Rundown park may become World War I memorial

Advocates argue 116,000+ U. S. war dead should be remembered

Chas Henry
June 08, 2018 - 9:30 am

Courtesy of World War I Centennial Commission

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Funds are being raised to turn a more-concrete-than-leafy park in Washington, D. C. into a national memorial to the nearly five million Americans who served during World War One -- and 116,516 who died during the conflict.  The plan is to refurbish a somewhat shabby but well-situated 1980s-era park. 

"Most visitors to the White House," says Edwin Fountain, vice chair of the World War One Centennial Commission, "approach (it) from 15th Street, which borders one side of this park."  The commission selected a talented, almost-but-not-yet-licensed-architect to be the project's lead designer.  "The thing we want to get out of this is a great park," muses 28-year-old Joe Weishaar, "and a great memorial, and do so in a way that they work seamlessly together.”  Here's his plan.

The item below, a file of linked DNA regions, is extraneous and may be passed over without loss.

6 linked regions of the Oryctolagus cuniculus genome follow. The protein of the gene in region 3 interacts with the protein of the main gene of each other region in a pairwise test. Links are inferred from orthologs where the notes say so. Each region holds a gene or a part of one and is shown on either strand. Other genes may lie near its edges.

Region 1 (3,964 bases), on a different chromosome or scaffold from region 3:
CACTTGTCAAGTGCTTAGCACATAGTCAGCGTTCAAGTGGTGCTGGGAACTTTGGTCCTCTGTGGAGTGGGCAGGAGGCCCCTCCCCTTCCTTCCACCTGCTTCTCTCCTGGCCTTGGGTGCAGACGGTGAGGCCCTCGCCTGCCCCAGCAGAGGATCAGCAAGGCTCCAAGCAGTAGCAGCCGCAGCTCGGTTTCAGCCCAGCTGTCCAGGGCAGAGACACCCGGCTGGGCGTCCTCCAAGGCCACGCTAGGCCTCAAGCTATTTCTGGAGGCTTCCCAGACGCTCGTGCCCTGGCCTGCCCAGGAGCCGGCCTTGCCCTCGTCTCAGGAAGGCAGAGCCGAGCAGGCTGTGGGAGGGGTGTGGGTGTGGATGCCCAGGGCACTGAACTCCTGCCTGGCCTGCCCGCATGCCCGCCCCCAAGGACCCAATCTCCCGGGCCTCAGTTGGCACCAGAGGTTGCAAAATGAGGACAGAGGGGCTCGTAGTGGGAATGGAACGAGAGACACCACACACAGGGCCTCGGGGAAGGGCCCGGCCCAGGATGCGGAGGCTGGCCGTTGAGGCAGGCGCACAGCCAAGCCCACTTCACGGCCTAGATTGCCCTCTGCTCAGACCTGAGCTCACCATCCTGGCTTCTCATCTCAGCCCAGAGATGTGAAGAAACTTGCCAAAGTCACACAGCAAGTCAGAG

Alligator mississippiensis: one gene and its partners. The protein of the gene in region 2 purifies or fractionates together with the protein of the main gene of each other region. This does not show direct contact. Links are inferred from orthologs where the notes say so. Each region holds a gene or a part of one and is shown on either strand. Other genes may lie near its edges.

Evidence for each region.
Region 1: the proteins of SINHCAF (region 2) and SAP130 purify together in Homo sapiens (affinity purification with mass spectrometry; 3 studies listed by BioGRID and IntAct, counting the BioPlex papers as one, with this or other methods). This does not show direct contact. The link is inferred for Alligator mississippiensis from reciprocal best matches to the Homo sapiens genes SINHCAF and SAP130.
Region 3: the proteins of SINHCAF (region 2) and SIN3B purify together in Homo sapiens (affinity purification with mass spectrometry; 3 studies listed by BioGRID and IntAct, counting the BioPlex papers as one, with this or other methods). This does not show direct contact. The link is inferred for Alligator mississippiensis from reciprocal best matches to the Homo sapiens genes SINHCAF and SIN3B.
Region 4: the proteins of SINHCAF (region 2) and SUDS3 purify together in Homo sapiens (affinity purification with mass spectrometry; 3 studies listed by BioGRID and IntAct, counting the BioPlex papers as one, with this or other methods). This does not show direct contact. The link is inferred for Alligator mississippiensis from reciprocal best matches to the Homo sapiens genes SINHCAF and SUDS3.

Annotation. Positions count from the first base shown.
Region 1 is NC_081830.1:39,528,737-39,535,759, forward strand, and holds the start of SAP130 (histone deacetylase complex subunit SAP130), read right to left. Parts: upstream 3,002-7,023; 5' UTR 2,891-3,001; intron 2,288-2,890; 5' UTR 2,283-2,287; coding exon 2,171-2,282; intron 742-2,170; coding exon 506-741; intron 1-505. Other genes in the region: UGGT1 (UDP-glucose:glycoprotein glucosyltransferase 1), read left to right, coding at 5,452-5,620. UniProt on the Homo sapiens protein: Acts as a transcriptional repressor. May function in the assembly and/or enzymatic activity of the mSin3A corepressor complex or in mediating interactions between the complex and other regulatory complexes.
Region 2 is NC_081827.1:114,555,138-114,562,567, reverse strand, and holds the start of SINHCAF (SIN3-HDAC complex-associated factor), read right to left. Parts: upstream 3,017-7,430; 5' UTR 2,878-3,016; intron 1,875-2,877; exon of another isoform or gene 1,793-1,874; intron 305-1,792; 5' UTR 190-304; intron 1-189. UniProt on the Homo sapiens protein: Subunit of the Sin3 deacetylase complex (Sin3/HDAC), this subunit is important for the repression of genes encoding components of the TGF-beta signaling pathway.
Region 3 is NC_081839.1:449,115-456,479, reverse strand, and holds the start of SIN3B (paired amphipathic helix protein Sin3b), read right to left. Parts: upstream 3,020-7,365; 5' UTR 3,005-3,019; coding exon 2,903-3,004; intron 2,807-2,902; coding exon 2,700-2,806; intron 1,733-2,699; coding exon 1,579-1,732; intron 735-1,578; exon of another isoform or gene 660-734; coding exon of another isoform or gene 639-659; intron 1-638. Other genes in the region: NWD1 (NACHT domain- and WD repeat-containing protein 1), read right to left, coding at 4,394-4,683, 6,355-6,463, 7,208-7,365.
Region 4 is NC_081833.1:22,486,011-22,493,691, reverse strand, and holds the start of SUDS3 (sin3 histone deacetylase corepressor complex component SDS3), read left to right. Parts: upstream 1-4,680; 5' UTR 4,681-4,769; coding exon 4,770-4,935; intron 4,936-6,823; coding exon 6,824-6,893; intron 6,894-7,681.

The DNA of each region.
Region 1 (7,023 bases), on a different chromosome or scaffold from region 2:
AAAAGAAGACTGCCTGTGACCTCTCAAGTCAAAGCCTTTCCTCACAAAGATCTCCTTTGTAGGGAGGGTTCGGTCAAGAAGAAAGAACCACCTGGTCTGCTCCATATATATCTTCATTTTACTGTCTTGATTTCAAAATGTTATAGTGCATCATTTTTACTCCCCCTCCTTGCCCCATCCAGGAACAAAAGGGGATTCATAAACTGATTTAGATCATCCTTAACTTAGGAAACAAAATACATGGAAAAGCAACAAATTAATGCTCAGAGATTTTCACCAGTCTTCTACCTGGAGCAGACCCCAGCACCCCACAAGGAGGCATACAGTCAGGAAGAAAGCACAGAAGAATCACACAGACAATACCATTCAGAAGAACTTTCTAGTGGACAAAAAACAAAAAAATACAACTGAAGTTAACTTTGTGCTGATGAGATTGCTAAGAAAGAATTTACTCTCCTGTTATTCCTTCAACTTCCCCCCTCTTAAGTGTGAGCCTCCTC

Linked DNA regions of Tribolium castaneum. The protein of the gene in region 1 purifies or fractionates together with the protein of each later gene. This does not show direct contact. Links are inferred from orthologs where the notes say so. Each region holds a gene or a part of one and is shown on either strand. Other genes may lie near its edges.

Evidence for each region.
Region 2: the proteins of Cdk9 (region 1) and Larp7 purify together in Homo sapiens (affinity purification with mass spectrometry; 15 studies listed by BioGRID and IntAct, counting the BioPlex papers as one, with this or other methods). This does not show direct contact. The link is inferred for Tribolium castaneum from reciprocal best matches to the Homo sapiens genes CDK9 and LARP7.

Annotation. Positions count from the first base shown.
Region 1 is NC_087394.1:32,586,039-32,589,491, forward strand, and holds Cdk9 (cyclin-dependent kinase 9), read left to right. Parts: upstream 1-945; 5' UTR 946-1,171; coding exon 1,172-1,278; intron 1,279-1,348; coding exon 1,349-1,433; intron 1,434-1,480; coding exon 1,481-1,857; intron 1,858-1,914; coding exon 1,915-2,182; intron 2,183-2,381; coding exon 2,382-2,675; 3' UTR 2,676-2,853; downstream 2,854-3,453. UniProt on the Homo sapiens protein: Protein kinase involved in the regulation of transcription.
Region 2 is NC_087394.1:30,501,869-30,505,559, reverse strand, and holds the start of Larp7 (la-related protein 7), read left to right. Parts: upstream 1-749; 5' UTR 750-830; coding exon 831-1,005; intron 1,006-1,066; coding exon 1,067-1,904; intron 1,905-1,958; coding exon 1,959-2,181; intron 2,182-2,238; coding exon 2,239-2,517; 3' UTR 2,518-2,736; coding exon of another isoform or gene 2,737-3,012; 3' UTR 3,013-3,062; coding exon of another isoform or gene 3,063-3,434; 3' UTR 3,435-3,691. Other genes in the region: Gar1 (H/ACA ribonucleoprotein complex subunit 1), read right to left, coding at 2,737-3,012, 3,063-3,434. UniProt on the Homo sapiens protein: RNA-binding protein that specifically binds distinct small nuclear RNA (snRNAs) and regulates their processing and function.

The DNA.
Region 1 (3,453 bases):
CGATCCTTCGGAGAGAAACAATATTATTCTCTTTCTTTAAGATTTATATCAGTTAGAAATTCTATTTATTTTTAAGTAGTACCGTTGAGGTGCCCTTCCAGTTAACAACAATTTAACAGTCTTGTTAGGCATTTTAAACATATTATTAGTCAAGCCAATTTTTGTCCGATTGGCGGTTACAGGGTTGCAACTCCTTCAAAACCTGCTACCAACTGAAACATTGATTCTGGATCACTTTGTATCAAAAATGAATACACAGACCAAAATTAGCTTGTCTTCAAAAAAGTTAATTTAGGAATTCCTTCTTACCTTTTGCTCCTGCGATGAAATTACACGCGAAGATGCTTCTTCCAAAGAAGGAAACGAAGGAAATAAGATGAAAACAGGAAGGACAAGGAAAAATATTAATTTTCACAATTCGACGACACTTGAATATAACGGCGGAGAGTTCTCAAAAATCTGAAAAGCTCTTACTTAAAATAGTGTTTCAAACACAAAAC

"After the Civil War and World War Two, this was the bloodiest war in American history," Fountain notes, making the case for building the remembrance site.  "We have these grand memorials on the mall to the Korea and Vietnam Wars...(yet) we lost more American soldiers in World War One than in those two wars combined.”

Listen to what we learned during our recent visit to Pershing Park:

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